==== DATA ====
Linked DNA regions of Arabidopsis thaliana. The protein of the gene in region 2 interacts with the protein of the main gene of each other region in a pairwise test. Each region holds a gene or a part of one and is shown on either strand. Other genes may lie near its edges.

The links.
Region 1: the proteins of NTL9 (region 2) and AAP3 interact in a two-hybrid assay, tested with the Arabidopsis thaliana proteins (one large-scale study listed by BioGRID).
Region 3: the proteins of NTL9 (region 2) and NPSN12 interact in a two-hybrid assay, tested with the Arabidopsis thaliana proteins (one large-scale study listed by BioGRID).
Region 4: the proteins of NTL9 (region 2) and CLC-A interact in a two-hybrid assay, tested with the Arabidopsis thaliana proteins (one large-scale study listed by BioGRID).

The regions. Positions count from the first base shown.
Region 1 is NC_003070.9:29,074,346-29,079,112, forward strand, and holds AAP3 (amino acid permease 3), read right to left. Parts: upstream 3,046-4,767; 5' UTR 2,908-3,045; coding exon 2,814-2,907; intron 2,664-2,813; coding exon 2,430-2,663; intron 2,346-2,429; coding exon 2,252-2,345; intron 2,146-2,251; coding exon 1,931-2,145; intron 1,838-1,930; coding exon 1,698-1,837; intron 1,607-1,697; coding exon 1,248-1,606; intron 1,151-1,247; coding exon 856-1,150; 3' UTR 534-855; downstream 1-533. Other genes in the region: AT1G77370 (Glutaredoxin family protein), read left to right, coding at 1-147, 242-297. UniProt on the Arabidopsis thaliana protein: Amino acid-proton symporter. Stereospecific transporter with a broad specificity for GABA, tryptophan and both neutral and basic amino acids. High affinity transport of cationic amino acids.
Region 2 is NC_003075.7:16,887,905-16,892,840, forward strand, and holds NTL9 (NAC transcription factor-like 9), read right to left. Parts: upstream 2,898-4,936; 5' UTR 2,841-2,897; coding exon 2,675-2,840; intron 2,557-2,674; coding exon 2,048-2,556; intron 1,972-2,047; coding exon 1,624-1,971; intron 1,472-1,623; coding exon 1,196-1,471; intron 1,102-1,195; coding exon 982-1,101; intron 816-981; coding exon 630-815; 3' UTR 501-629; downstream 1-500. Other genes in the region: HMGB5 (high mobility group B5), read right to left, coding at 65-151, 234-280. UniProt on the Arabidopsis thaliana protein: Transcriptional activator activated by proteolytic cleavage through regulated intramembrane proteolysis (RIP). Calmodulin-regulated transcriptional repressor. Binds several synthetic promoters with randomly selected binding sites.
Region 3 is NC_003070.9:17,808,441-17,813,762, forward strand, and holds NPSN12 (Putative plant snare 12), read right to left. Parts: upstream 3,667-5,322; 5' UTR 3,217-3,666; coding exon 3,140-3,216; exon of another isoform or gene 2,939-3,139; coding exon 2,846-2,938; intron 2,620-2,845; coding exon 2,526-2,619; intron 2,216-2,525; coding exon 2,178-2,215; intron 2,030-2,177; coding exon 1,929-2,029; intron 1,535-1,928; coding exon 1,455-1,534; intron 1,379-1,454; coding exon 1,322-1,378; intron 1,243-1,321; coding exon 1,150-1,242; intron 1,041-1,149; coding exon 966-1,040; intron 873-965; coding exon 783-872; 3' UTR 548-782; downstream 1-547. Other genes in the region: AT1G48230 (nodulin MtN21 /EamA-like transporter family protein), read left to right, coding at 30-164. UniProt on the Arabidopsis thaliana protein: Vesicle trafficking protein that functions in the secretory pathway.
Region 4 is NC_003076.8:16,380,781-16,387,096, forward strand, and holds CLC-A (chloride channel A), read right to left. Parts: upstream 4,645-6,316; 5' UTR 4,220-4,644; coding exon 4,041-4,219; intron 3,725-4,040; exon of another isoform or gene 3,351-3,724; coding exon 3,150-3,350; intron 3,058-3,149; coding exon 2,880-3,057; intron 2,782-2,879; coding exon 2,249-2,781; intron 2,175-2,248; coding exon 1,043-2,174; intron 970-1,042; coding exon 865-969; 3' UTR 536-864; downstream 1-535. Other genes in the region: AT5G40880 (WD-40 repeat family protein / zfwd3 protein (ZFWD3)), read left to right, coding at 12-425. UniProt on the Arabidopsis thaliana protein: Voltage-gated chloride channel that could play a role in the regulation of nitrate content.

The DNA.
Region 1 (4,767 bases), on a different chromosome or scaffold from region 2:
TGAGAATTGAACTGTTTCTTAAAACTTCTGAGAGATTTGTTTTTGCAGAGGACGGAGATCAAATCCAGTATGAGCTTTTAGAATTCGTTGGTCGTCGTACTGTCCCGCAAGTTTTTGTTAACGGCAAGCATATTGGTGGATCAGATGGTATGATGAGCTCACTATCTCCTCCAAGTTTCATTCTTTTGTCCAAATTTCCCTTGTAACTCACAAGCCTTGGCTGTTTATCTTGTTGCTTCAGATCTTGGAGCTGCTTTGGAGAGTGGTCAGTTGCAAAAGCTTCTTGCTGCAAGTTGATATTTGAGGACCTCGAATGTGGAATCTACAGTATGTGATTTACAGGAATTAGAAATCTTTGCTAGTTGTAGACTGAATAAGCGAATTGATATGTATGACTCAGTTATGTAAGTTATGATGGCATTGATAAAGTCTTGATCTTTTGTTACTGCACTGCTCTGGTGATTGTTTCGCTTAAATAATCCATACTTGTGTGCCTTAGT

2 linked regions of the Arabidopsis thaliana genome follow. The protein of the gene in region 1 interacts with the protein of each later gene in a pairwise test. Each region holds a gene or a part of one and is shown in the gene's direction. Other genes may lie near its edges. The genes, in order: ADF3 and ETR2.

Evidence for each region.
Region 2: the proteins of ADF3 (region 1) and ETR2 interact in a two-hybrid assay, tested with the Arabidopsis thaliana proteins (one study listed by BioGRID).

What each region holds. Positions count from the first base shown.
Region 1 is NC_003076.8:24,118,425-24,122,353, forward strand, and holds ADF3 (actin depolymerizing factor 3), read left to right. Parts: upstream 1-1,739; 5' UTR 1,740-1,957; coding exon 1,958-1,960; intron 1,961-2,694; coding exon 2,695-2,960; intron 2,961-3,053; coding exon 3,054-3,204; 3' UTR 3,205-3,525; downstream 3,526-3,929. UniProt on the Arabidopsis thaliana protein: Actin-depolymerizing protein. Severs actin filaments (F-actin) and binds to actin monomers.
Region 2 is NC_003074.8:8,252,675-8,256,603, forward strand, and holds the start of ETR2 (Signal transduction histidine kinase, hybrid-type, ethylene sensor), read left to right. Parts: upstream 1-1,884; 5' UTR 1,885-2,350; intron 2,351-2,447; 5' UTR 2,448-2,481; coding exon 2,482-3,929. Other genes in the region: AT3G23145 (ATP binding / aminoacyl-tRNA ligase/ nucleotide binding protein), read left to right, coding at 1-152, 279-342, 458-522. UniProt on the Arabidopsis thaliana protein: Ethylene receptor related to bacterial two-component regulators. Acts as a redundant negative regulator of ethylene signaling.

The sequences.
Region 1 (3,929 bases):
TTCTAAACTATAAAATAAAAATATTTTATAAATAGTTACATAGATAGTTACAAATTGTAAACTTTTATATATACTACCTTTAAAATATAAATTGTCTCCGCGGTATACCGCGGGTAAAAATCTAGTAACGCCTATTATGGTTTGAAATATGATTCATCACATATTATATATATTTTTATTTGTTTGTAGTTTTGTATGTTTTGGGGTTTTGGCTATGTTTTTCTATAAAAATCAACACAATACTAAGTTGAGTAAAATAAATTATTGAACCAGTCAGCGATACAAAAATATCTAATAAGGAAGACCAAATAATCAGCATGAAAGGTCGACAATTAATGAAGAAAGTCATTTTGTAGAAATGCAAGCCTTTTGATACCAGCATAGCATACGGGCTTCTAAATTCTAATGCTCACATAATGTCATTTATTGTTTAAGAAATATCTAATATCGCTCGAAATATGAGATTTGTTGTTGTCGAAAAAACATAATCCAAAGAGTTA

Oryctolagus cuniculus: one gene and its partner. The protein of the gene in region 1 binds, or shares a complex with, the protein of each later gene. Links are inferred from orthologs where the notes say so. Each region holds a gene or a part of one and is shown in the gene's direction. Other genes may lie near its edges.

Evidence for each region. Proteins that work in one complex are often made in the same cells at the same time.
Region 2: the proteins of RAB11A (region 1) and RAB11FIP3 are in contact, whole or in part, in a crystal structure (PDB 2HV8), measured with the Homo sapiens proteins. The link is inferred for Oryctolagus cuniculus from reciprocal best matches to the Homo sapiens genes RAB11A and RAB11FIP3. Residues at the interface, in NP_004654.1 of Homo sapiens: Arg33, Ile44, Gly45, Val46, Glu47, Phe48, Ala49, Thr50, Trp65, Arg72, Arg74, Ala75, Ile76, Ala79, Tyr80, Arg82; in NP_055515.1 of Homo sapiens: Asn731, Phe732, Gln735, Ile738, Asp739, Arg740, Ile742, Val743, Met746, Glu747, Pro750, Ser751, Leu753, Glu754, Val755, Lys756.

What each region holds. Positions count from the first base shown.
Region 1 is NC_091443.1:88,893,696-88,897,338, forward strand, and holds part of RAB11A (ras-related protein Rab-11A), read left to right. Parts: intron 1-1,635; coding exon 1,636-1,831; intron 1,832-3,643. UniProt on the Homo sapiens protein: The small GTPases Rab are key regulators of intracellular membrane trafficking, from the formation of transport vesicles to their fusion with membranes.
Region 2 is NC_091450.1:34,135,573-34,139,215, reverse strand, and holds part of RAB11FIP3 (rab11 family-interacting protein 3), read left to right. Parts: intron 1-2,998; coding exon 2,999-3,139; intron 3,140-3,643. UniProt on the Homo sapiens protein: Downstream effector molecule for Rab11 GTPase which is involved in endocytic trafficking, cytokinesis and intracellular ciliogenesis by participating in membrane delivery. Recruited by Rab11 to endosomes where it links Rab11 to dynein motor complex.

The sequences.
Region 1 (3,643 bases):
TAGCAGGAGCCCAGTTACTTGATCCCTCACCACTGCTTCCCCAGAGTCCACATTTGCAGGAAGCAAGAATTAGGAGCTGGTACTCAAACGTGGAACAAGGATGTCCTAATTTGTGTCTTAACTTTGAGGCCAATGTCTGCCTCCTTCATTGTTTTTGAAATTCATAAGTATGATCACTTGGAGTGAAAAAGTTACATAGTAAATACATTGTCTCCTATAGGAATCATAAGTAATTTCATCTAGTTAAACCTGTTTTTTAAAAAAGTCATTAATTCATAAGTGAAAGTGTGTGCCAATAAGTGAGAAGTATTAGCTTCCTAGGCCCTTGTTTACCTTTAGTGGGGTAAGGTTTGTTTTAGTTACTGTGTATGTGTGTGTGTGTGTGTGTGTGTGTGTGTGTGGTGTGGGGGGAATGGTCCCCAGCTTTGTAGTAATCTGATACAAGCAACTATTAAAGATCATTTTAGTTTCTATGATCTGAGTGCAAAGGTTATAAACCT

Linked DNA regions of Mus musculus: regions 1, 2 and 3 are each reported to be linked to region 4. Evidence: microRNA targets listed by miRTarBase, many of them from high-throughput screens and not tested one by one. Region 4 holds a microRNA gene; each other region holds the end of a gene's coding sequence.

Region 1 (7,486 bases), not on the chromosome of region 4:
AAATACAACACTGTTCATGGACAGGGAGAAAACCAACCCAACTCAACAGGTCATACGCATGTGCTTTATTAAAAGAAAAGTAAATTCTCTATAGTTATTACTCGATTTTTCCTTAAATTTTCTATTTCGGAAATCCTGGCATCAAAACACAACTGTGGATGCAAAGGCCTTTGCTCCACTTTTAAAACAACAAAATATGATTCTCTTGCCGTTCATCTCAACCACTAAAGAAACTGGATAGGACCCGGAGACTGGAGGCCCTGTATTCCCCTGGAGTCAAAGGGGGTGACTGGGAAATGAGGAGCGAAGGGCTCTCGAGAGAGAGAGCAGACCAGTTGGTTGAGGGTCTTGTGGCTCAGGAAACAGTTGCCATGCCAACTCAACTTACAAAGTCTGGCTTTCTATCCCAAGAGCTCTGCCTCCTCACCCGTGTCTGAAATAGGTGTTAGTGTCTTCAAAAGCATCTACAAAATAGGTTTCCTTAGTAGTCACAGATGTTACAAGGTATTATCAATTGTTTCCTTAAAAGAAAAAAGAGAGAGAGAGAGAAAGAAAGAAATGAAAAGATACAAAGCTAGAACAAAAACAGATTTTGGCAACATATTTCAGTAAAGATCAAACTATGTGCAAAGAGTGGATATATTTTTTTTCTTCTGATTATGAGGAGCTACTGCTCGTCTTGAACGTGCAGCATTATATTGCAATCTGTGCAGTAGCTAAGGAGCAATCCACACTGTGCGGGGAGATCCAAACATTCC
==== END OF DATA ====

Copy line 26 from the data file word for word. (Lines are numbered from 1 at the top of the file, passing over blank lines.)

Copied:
What each region holds. Positions count from the first base shown.